Two potentially lifesaving protocols, emergency preservation and resuscitation and uncontrolled donation after circulatory determination of death, currently implemented in some U.S. emergency departments, have similar eligibility criteria and initial technical procedures, but critically different goals. Both follow unsuccessful cardiopulmonary resuscitation and induce hypothermia to “buy time”: one in trauma patients suffering cardiac arrest, to enable surgical repair, and the other in patients who unexpectedly die in the ED, to enable organ donation. This article argues that to fulfill patient-focused fiduciary obligations (...)
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  44.  25
    Lisa A. Shabel. Mathematics in Kant's Critical Philosophy: Reflections on Mathematical Practice. Studies in Philosophy Outstanding Dissertations, Robert Nozick, Ed. New York & London: Routledge, 2003. ISBN 0-415-93955-0. Pp. 178. [REVIEW]Lisa Shabel - 2007 - Philosophia Mathematica 15 (3):366-386.
    In this interesting and engaging book, Shabel offers an interpretation of Kant's philosophy of mathematics as expressed in his critical writings. Shabel's analysis is based on the insight that Kant's philosophical standpoint on mathematics cannot be understood without an investigation into his perception of mathematical practice in the seventeenth and eighteenth centuries. She aims to illuminate Kant's theory of the construction of concepts in pure intuition—the basis for his conclusion that mathematical knowledge is synthetic a priori. She does this through (...)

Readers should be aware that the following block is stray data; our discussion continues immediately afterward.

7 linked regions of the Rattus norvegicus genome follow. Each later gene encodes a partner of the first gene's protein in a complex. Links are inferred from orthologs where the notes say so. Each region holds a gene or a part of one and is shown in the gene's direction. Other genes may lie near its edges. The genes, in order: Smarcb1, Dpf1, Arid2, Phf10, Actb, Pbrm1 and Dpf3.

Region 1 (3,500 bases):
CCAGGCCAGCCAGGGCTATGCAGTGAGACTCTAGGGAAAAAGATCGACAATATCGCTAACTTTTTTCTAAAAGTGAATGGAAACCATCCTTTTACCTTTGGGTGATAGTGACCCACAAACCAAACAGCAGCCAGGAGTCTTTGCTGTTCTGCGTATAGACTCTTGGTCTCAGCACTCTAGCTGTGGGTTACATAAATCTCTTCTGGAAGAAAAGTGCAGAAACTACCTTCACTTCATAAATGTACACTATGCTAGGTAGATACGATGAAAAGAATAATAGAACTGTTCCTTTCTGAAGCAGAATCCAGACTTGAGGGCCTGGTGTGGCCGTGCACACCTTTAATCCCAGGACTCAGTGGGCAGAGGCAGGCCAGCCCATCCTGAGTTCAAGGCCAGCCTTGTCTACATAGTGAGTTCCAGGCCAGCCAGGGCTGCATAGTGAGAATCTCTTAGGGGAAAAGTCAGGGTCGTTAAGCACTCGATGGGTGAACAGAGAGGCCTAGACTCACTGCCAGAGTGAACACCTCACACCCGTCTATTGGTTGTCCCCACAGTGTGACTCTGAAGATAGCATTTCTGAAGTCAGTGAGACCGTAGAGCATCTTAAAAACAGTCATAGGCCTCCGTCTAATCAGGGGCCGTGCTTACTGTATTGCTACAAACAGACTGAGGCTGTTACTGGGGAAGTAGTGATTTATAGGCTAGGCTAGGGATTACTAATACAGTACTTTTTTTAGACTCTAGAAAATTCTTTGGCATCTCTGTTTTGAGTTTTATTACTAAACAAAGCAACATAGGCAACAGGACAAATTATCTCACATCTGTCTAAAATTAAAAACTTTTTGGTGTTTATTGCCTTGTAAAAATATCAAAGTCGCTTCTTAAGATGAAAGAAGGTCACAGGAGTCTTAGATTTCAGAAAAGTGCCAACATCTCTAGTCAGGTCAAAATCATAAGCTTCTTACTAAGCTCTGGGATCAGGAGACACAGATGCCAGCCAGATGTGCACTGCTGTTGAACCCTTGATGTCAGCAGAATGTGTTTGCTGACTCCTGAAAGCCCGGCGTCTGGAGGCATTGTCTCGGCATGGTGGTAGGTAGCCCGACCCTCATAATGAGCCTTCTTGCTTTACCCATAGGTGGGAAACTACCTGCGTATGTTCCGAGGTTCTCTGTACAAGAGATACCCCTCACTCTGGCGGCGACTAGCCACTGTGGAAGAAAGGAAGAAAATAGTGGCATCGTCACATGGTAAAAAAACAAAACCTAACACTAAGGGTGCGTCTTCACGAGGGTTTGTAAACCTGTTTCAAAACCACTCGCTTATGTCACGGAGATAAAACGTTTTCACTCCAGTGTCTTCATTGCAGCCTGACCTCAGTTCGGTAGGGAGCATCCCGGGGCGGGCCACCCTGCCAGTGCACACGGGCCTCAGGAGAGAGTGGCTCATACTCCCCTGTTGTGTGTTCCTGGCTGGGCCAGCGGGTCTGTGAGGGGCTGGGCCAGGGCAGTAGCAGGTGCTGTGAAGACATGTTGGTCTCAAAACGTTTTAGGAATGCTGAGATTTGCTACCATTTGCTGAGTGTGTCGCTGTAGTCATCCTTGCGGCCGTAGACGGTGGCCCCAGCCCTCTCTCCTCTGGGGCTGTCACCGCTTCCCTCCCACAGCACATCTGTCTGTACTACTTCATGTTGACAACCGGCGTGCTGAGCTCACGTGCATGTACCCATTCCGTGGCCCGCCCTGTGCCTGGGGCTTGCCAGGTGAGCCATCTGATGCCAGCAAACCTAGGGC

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  45.  7
    Preventive Ethics: Expanding the Horizons of Clinical Ethics.Lachlan Forrow, Robert M. Arnold & Lisa S. Parker - 1993 - Journal of Clinical Ethics 4 (4):287.
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  46.  8
    Narrative Methods for Assessing “Quality of Life” in Hand Transplantation: Five Case Studies with Bioethical Commentary.Emily R. Herrington & Lisa S. Parker - 2019 - Medicine, Health Care and Philosophy 22 (3):407-425.
    Despite having paved the way for face, womb and penis transplants, hand transplantation today remains a small hybrid of reconstructive microsurgery and transplant immunology. An exceptionally limited patient population internationally complicates medical researchers’ efforts to parse outcomes “objectively.” Presumed functional and psychosocial benefits of gaining a transplant hand must be weighed in both patient decisions and bioethical discussions against the difficulty of adhering to post-transplant medications, the physical demands of hand transplant recovery on the patient, and the serious long-term health (...)
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  47.  11